Working at a mobile game studio is a dream job for many because it allows you to balance the creative with the technical. Once a game exists, much of the day-to-day work focuses on growth and optimizations. For UA managers, that means acquiring users and getting a return on your ad spend. For monetization managers, the focus is boosting LTV and retention. GOAT Games’ brings these elements together by creating passion projects that fans love and marketing campaigns grounded in modern UA strategy. What does that look like in practice?
To find out, Tapjoy met with GOAT Games’ head of global marketing, Alex Zhang, to discuss the company’s UA techniques for 2020 and beyond.
What We Learned:
- Alex considers long-term ROI, retention, and CTR metrics to be GOAT Games’ highest-priority KPIs.
- User acquisition and development costs are on the rise, which is driving creative marketing solutions and partnerships.
- Mobile game UA strategy varies substantially by region — for example, in Asia, online and offline marketing are central to UA strategy. Meanwhile, in North America and Europe, performance marketing is the emphasis.
- 5G networks and Apple’s iOS 14 update represent a significant shift for mobile advertising that the industry will feel for years to come.
Hi Alex! Could you tell us about GOAT Games and its philosophy around gaming?
GOAT Games is a mobile game development and publishing company located in Guangzhou — also known as the goat city. We created War and Magic, King’s Throne, and Dragon Storm Fantasy, which have won the love of millions of players and ranked at the top of the Google bestseller list in many countries.
Our mission is to “win the hearts of players worldwide with lovingly crafted games.” In order for our players to love our games, we have to love our games. We spend countless hours, days, weeks, and months perfecting our games. We play and replay them to ensure that each moment brings us joy, so we can rest assured that each moment brings our players joy as well.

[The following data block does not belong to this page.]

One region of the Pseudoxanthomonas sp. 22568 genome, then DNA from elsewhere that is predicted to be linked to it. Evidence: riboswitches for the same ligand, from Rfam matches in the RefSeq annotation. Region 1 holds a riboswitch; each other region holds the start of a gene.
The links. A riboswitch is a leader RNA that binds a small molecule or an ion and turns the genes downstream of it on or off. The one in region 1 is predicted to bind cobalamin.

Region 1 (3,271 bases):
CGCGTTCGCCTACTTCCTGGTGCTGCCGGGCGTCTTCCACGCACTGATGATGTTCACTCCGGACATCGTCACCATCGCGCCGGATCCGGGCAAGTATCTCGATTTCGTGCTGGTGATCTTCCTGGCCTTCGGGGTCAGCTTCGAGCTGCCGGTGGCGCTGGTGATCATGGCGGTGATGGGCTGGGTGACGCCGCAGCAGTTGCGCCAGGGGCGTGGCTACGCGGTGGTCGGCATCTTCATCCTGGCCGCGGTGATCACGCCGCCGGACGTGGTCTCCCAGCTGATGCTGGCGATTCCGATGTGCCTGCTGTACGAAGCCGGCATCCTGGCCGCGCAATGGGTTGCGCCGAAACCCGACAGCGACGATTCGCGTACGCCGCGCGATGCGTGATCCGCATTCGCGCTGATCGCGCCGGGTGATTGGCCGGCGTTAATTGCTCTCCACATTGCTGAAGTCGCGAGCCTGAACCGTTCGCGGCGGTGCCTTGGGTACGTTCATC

At the highest level, what are the main KPIs that you work towards?
Long-term ROI is a key target to judge our promotions’ performance, making it our most important KPI.
Retention is also an essential target. We attach a high value on whether users like our games, so willingness to keep playing is a vital indicator for us to judge whether the product is popular or not. If users are willing to stay in the game for a long time, then we are more confident in our promotions.
Finally, as a marketer, the click-through rate is crucial. CTR indicates whether users like your ads — if more people like your ads, you can get more users at a lower CPI.
How does your UA strategy differ based on country and region? Are there any trends you are seeing?
The UA strategies of mobile games vary significantly by region. In Asian countries, the UA strategy tends to align with online and offline marketing. In Europe and North America, the UA strategy is more focused on online performance marketing.
In recent years, the online market has become highly competitive. More and more publishers are trying new kinds of promotions, including KOL marketing, cross-border marketing, and even community marketing, to decrease the CPI. Meanwhile, some companies never invest in marketing costs — their sources of new users depend on organic growth from being featured on the app store, KOL, and over social networks.